Sales of previously occupied U.S. homes ticked higher in October, marking their strongest pace since January, even as resilient demand and competition for relatively few properties on the market kept prices climbing
By ALEX VEIGA AP Business Writer
November 22, 2021, 4:13 PM
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Sales of previously occupied U.S. homes ticked higher in October, marking their strongest annual pace since January even as competition for relatively few properties on the market pushed prices higher.
Existing homes sales rose 0.8% last month from September to a seasonally-adjusted annual rate of 6.34 million units, the National Association of Realtors said Monday. That was stronger than the 6.18 million units that economists had been expecting, according to FactSet.
Sales fell 5.8% from October last year, when they peaked following a summer and fall surge as buyers who had held off during the early days of the pandemic jumped back into the market.
“It looks like the housing market is remaining strong, resilient and one may even say, (had) something like a mini surge, not the big one we saw last year,” said Lawrence Yun, the NAR’s chief economist.
Continued job growth, a stock market at all-time highs and rising, but still historically low mortgage rates are helping to drive home sales, Yun said.
Resilient demand continues to push the cost of a home higher. The national median home price jumped to $353,900 last month, a 13.1% increase from October last year, the NAR said.
While up overall, sales were mixed by region. Sales fell 2.6% last month in the Northeast and were flat in the West. Sales rose 4.2% in the Midwest and edged up 0.4% in the South. Each region's sales were down from October last year.
Through the first 10 months of the year, home sales are up 11% from where they were last year and are 13% higher than they were in the same stretch of 2019.
“We're easily on pace for an annual total of at least 6 million this year, which would be the best performance in 15 years,” Yun said.
Home sales have been healthy for most of this year, spurred by an ongoing desire among many people for greater space to wait out the coronavirus pandemic. Mortgage rates are also historically low, though they've begun to creep higher in recent weeks.
The average rate on the benchmark 30-year mortgage was 3.1%, up from 2.98% the previous week. A year ago, the rate averaged 2.72%. That upward trend is prompting some potential homeowners to act more quickly.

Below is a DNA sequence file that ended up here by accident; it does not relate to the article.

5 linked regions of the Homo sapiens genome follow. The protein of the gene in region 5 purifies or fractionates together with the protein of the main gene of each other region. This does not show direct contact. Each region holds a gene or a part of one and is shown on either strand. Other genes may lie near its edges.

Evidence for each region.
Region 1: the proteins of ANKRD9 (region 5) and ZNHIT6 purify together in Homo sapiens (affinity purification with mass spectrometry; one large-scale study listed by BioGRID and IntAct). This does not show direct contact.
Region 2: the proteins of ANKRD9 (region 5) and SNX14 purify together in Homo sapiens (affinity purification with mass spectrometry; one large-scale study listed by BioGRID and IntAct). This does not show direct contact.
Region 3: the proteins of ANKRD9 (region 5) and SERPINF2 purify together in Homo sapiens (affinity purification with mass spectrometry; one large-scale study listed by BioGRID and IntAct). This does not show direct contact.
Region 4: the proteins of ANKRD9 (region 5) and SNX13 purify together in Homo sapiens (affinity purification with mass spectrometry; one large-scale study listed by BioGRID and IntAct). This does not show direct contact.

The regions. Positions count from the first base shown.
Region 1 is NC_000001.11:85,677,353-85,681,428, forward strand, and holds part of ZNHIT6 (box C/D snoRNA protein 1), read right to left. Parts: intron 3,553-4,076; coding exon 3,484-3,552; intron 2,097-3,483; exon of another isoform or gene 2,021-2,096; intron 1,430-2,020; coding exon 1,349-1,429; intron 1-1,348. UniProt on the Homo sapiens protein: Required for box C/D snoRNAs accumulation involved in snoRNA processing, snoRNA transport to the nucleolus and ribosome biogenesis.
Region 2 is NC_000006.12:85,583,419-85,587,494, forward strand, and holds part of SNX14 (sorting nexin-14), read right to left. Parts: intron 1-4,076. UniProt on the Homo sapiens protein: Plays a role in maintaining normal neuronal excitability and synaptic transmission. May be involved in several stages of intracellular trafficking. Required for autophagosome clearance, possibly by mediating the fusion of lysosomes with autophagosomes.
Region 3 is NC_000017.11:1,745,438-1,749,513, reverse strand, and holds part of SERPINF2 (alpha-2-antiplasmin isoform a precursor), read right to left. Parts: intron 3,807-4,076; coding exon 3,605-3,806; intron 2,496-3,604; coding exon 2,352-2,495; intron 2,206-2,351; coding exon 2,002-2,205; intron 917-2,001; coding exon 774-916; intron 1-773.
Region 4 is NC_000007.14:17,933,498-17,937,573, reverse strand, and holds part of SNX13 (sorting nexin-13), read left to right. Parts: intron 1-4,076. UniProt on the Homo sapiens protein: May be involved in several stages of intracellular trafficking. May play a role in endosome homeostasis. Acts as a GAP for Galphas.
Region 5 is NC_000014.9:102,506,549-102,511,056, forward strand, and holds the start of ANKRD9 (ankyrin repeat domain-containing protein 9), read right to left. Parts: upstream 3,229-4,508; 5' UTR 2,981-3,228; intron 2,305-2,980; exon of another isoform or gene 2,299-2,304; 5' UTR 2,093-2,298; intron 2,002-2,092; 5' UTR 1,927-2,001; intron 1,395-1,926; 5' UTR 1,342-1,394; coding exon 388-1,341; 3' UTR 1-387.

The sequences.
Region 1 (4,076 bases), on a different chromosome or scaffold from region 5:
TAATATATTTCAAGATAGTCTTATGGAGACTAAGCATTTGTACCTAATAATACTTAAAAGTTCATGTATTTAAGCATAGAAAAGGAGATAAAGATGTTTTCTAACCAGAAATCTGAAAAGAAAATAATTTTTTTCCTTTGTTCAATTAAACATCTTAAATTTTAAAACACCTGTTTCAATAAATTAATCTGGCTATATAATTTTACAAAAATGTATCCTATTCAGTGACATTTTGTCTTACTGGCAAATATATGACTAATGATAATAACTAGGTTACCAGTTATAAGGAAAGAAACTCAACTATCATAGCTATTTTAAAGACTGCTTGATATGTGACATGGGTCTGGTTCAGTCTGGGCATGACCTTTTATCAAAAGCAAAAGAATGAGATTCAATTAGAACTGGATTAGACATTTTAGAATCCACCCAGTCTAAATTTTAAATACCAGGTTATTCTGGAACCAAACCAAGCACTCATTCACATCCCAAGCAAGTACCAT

Homes continue to sell within days of being put up for sale. Homes typically remained on the market 18 days before getting snapped up last month. That follows a six-month streak of homes typically selling after 17 days on the market. In a market that’s more evenly balanced between buyers and sellers, homes typically remain on the market 45 days. All told, 82% of homes sold in October were on the market for less than a month, the NAR said.
At the end of October, the inventory of unsold homes stood at just 1.25 million homes for sale, down 0.8% from September and down 12% from a year ago. At the current sales pace, that amounts to a 2.4 months’ supply, the NAR said.
Despite the historically low interest rates, the lack of supply combined with a surge in prices for homes has left many would-be buyers frustrated, especially those shopping for homes in the more affordable end of the market.
Among homes priced at $150,000 or less, sales slumped 24% last month, reflecting a dearth of properties available in that price range. Sales of homes in the $250,000 to $500,000 range dropped 2%. Much of October's home sales increase was concentrated among properties that sold for $750,000 and higher, the NAR said.
First-time buyers accounted for 29% of homes sold last month, up from 28% in September. They made up 32% of sales in October last year, the NAR said.
Investors, meanwhile, made up 17% of sales last month, up from 13% in September and 14% in October last year. All-cash sales accounted for 24% of transactions last month, the NAR said. That's up from 23% in September and 19% in October 2020.